Every year, there are expectations attached to the Union Budget. So, whether it is the common man or the investor, everyone has a wish list of his own. Now, as the budget draws nearer and expectations peak, we present our view on what is likely to be in store for the life insurance segment.
What happened last year
In last year's budget (2006-07), pension sector reforms, a much-anticipated event, was given the cold shoulder. Historically, tax benefits dictate decisions pertaining to taking life insurance for most investors, and pension plans have been no different. In fact, Rs 10,000 was a defining amount of sorts for pension plans. The reason being, that was the premium amount eligible for deduction under Section 80CCC of the Income Tax Act. The norm was to ignore one's retirement needs and instead buy pension plans only for the purpose of tax benefits. Most investors opt for a pension plan wherein the premium payments would amount to Rs 10,000 per annum and in the process completely overlook what pension plans are meant for i.e. to provide for retirement planning.
However, the scenario changed in last year's budget, when the overall limit available for deduction under section 80CCC was enhanced. This meant that investors could contribute upto Rs 100,000 per annum for premiums paid towards pension plans. With this move, Section 80C (which is inclusive of Section 80CCC) offered greater flexibility to the investor. However, the fact remains that even now while taking pension, investors consider the revised ceiling of Rs 100,000, and not their own retirement needs.
Investors were given the opportunity to invest across avenues in line with their needs without worrying about the tax benefits.
What is likely to happen
We don't expect the insurance segment to experience any significant upheaval in Union Budget 2007-08; in fact "status-quo" is likely to be this year's mantra.
The only surprise could come in the form of a migration towards the EET (exempt-exempt-tax) regime of taxation. The idea was first mooted by the Finance Minister in Union Budget 2005-06.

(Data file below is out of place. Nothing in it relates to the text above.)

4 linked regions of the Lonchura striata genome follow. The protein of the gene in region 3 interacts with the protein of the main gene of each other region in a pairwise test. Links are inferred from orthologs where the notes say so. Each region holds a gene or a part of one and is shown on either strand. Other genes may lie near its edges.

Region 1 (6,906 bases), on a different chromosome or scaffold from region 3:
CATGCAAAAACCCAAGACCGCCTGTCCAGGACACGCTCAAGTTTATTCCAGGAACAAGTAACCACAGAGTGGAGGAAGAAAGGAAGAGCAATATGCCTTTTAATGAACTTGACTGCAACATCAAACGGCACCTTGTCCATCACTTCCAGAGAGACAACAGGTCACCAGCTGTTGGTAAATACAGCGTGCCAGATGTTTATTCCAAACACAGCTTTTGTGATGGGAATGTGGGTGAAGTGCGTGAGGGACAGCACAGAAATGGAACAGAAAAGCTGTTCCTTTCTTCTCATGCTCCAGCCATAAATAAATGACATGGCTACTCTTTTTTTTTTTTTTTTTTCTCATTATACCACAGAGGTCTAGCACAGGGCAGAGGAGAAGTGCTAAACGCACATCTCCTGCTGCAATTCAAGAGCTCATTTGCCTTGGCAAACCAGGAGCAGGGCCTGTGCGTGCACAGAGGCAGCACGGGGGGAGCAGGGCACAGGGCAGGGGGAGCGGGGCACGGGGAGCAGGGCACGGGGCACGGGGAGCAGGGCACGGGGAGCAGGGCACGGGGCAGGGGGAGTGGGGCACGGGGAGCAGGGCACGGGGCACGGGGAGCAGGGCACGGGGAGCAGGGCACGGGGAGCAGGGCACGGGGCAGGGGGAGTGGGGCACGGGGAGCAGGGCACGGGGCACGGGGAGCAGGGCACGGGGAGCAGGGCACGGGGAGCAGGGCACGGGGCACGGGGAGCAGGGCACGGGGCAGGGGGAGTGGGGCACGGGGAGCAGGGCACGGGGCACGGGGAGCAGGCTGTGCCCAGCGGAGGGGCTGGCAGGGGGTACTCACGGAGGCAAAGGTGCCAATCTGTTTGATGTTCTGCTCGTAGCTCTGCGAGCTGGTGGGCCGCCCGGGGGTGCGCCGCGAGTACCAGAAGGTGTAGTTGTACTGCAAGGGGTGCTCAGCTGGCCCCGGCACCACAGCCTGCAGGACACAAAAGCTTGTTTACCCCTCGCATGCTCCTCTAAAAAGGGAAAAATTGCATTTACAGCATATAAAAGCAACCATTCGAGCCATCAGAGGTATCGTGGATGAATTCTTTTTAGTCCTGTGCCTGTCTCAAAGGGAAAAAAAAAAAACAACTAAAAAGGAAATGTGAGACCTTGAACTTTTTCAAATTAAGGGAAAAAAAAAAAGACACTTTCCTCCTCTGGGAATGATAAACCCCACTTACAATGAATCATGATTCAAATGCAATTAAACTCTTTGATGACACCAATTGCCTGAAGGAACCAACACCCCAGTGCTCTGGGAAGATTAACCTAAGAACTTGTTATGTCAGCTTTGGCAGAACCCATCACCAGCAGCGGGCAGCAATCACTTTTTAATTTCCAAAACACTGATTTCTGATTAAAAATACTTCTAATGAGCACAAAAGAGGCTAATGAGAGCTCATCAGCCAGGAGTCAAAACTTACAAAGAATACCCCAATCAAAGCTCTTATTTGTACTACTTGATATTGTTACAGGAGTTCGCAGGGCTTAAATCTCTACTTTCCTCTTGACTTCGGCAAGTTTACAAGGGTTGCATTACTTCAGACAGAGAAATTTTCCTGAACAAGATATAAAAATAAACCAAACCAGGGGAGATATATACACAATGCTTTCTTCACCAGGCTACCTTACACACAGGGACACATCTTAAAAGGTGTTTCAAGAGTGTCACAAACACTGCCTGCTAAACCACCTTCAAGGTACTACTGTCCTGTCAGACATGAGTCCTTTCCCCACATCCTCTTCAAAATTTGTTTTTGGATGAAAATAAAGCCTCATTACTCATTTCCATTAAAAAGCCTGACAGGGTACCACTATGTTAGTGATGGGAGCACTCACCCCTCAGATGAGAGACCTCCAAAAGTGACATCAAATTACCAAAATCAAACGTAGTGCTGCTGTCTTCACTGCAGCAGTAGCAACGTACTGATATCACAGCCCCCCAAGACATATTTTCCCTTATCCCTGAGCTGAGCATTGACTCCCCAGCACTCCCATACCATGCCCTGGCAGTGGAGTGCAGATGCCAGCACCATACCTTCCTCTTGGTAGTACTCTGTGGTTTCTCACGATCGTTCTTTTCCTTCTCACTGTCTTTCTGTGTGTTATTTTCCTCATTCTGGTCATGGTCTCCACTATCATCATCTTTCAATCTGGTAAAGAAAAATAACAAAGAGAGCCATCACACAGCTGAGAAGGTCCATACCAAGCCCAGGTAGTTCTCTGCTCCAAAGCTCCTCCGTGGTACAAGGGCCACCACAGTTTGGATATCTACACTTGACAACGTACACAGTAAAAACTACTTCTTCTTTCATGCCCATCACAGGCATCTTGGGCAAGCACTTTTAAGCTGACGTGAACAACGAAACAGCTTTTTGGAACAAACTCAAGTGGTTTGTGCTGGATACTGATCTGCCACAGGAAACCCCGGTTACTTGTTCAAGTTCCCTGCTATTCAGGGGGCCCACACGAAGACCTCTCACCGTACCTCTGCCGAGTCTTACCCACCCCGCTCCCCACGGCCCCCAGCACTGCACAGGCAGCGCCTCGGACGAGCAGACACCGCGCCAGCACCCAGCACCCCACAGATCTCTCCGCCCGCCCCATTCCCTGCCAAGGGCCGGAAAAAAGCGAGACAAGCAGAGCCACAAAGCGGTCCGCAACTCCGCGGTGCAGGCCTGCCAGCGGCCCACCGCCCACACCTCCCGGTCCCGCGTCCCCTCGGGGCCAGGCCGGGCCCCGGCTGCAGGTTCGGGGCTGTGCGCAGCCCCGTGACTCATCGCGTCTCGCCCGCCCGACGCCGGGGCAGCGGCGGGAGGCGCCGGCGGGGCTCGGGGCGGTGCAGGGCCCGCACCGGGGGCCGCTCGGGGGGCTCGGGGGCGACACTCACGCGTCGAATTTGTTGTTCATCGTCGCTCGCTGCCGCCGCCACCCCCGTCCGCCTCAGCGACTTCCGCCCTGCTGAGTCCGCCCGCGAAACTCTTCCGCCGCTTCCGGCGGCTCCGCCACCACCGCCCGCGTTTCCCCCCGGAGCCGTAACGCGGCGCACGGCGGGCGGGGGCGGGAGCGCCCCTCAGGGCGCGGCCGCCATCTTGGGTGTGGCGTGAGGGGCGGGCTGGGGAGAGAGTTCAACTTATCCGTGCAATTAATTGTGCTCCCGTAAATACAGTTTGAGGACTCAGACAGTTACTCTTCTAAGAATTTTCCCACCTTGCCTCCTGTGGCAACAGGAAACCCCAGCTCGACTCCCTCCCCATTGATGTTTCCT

The EEE (exempt-exempt-exempt) regime of taxation is applicable for insurance products like endowment plans and ULIPs at present. Under this regime, an individual is eligible for tax sops based on the premium paid; similarly, the returns and maturity proceeds are also exempt from tax. But, under the proposed EET structure, the maturity proceeds would be chargeable to tax.
Another area that is screaming for attention is reforms in the pension sector. Private asset management companies and insurers must be permitted to launch pension products so that individuals have more options at their disposal. At present, there is the Employees Provident Fund (EPF), which is under considerable pressure to meet the assured rate of 8.5%. This rate has dropped considerably over the years, in effect burning a hole in the investor's retirement kitty. A more prudent option is to allow private pension players to launch products that are market-linked and give the investor an option to make a choice.
In terms of taxation, we believe that the forthcoming Union Budget will largely maintain a status quo on the insurance segment's existing structure. EET could be the surprise package. In terms of pension reforms, we believe there could be some resistance due to political compulsions.